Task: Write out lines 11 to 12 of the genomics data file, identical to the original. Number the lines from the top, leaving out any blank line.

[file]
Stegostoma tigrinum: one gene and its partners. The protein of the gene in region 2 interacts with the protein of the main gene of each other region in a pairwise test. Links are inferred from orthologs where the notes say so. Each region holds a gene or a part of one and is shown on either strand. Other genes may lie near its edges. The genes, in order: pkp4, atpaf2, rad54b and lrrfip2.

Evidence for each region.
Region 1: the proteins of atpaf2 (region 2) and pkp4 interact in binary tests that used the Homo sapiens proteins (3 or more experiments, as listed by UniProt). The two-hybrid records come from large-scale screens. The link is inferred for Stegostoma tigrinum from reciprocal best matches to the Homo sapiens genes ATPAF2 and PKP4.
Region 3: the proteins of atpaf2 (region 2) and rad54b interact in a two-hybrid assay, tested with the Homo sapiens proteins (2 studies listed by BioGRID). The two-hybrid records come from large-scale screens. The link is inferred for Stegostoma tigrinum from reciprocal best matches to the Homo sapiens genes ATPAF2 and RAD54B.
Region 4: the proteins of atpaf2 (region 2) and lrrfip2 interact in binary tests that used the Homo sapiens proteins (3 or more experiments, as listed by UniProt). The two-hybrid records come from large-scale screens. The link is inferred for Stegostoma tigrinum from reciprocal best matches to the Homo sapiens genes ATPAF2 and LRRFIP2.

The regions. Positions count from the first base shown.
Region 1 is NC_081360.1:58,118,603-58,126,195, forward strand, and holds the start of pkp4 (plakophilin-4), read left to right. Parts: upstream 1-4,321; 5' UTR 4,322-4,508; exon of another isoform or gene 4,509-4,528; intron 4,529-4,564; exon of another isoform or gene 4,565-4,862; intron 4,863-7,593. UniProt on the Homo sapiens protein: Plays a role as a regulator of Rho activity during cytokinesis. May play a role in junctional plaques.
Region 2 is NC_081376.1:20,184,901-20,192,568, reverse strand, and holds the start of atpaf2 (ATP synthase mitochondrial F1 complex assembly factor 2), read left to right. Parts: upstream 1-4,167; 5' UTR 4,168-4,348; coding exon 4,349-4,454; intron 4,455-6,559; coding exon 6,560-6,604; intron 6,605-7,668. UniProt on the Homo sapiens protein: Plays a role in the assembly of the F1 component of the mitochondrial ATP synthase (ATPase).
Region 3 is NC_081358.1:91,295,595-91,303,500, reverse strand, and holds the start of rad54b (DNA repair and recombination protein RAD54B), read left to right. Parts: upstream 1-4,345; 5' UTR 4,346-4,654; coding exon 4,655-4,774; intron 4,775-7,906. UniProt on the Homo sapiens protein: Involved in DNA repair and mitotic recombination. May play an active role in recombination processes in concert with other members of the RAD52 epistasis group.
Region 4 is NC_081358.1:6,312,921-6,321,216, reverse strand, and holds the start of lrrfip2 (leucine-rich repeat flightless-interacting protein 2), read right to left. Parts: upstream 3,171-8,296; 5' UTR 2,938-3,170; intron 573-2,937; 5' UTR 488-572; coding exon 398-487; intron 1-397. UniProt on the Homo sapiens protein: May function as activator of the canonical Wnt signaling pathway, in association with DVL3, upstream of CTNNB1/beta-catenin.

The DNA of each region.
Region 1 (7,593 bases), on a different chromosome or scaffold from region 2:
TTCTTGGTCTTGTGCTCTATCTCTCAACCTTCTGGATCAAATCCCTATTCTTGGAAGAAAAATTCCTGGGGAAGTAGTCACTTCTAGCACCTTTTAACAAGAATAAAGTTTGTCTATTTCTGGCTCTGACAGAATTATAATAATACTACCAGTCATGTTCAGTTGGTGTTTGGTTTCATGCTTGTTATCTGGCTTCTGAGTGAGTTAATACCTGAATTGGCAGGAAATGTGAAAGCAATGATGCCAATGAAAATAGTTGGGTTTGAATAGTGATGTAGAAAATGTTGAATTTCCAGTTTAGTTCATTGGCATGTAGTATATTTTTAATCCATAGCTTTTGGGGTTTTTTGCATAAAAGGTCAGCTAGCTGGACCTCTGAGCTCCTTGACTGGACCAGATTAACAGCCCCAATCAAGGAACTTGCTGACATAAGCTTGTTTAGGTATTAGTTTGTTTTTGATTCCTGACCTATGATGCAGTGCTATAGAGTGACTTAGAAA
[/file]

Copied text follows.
The DNA of each region.
Region 1 (7,593 bases), on a different chromosome or scaffold from region 2: